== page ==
max concurrent scp sessions - and testing methodology for
wmoran at potentialtech.com
Wed Jun 30 05:26:22 PDT 2004
Joe Schmoe <non_secure at yahoo.com> wrote:
> I have read several documents on the number of
> concurrent https sessions a FreeBSD system is capable
> However, I wonder how well this relates to how many
> ssh sessions (scp file transfers, specifically) that a
> FreeBSD server can handle. Can anyone throw out some
> basic numbers for this ? Assuming a 1ghz p3 and 2gigs
> of RAM, and assuming that everyone is transferring a
> totally different file. (so there is no amount of
> cache hits - everything comes straight off the drives)
I doubt that will pan out in reality. Depending on the number of files
and how much RAM is available, there's always some % chance that a file
will be in cache.
However, overall, it's not a bad testing scheme, as you're trying to
get worst case scenerio.
> I would think the major bottleneck would be disk - you
> would start chugging the disks far before you used up
> all the CPU on a 1ghz p3 ... but what is the second
> bottleneck ? Is it cpu, or is it ram (or mbufs, etc.)
I would suspect that as well, but with fast disks, it may not be the case
(there are a lot of different classes of disks out there. Keep in mind,
also, that scp is heavy processor overhead because it's encrypting
everything, so you may find the CPU bottlenecks the throughput first.
> Would it be a reasonable test to just start up scp
> sessions from the machine to itself and then divide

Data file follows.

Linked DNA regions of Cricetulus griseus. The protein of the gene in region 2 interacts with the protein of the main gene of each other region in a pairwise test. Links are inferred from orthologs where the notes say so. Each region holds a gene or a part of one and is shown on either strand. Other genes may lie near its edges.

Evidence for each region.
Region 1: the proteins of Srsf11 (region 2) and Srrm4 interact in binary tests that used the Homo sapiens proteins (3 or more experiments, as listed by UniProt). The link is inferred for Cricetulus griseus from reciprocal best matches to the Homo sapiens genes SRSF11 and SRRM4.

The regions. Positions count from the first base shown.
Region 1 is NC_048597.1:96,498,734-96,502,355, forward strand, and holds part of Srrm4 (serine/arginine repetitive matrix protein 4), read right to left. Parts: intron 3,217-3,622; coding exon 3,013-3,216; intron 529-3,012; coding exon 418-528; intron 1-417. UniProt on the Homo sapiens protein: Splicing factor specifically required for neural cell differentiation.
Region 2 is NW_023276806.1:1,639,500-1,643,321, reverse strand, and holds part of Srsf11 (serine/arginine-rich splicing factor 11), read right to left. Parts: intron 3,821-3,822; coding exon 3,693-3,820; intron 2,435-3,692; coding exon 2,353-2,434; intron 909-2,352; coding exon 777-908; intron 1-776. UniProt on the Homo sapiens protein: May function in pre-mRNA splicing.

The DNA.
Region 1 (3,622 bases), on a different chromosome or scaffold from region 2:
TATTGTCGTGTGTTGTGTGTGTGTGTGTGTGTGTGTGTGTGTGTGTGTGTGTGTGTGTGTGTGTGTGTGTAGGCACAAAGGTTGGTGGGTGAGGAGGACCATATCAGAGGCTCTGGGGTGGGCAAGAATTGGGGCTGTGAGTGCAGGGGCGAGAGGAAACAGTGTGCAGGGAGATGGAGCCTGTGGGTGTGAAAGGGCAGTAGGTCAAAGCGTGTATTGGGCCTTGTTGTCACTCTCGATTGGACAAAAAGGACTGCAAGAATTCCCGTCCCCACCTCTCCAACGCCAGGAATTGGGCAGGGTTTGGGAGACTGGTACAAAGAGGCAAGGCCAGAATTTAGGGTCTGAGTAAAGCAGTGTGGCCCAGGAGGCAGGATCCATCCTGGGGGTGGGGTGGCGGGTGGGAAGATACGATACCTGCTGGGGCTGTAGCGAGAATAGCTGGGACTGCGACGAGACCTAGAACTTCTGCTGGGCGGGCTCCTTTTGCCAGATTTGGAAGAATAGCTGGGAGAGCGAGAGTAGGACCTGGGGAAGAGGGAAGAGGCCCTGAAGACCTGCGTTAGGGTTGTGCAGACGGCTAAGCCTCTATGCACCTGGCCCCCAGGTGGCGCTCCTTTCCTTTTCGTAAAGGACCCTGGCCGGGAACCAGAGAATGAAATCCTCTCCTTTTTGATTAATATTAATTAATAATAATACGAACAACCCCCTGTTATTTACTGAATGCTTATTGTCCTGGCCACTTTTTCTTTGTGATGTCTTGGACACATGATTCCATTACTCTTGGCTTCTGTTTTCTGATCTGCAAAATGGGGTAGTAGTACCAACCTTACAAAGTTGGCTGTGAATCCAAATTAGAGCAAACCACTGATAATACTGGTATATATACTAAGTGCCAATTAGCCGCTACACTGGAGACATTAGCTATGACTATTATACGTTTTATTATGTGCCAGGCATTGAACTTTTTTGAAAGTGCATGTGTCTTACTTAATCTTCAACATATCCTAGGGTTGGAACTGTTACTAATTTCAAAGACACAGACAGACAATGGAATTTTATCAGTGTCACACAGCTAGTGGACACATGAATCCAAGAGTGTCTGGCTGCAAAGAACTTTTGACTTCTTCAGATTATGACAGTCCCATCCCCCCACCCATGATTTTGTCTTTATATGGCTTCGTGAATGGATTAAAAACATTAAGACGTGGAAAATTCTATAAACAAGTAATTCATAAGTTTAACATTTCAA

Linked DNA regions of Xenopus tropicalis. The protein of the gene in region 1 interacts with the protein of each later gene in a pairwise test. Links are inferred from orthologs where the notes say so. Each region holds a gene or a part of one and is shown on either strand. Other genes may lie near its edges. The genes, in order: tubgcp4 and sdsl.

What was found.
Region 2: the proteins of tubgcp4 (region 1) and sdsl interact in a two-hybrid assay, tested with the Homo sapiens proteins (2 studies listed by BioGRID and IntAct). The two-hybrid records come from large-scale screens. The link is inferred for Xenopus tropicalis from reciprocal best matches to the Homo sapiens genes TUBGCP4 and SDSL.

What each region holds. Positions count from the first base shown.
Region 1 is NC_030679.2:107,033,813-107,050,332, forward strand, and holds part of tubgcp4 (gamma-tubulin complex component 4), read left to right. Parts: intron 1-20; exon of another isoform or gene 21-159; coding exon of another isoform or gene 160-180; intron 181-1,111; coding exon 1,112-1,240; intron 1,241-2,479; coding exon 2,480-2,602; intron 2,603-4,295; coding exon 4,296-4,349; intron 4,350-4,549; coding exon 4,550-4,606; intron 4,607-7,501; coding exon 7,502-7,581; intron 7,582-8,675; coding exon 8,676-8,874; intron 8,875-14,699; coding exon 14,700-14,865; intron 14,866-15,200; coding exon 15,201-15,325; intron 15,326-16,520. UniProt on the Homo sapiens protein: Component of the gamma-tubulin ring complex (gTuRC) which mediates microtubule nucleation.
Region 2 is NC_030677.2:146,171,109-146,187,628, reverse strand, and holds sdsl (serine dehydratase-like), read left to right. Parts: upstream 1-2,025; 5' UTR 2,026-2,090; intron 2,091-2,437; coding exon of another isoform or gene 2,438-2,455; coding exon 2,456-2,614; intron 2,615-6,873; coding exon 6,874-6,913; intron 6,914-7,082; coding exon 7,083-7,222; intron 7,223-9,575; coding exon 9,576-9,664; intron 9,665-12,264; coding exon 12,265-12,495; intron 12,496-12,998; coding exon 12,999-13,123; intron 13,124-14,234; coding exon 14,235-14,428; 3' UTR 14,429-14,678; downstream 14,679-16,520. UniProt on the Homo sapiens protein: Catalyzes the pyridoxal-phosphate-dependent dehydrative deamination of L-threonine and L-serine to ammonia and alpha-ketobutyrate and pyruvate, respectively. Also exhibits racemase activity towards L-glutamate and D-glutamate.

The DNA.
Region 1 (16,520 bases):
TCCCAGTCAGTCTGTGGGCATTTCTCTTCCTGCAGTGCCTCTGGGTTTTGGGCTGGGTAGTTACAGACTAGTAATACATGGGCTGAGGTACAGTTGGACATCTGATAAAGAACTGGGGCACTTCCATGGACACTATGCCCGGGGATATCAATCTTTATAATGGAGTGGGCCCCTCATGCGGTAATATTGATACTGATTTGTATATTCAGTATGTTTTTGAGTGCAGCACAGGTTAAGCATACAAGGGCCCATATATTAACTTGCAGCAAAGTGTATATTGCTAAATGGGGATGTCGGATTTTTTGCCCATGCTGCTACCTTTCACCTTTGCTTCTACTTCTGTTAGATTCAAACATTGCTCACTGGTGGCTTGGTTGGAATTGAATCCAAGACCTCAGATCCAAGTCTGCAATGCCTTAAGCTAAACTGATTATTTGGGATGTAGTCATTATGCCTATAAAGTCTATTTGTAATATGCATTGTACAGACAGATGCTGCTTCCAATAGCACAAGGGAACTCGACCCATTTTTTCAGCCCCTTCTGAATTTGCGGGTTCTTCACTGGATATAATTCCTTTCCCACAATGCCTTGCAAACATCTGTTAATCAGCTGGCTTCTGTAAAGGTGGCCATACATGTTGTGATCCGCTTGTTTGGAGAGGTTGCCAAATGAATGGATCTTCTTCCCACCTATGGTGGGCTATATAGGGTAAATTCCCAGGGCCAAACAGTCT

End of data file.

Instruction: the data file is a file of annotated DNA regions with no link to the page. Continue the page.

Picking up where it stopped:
> the number of sessions you can acceptably create by
> the number 2 ? Or is this somehow a flawed test ?
This dodges the (remote) possibility that the NIC might be the bottleneck
(since it's using the loopback) ... I would start the parallel scps from
a different machine (just have them store the downloaded file in /dev/null
to avoid the download machine's HDD becomming the bottleneck)
You can then monitor the "server" using top/netstat/whatever and figure
out what causes the first bottleneck.
The difficult thing will be that different hardware will bottleneck at
different places. You might even find that different brands of the
same speed CPU bottleneck differently.
I'm not aware of any published tests of this kind of thing, so your
results would probably be pretty interesting to the community.
If I were to guess ... I would expect that your prediction that the
disks would be the first bottleneck is probably right. If you upgraded
to fast enough disks, I would expect the CPU to become the next bottleneck.
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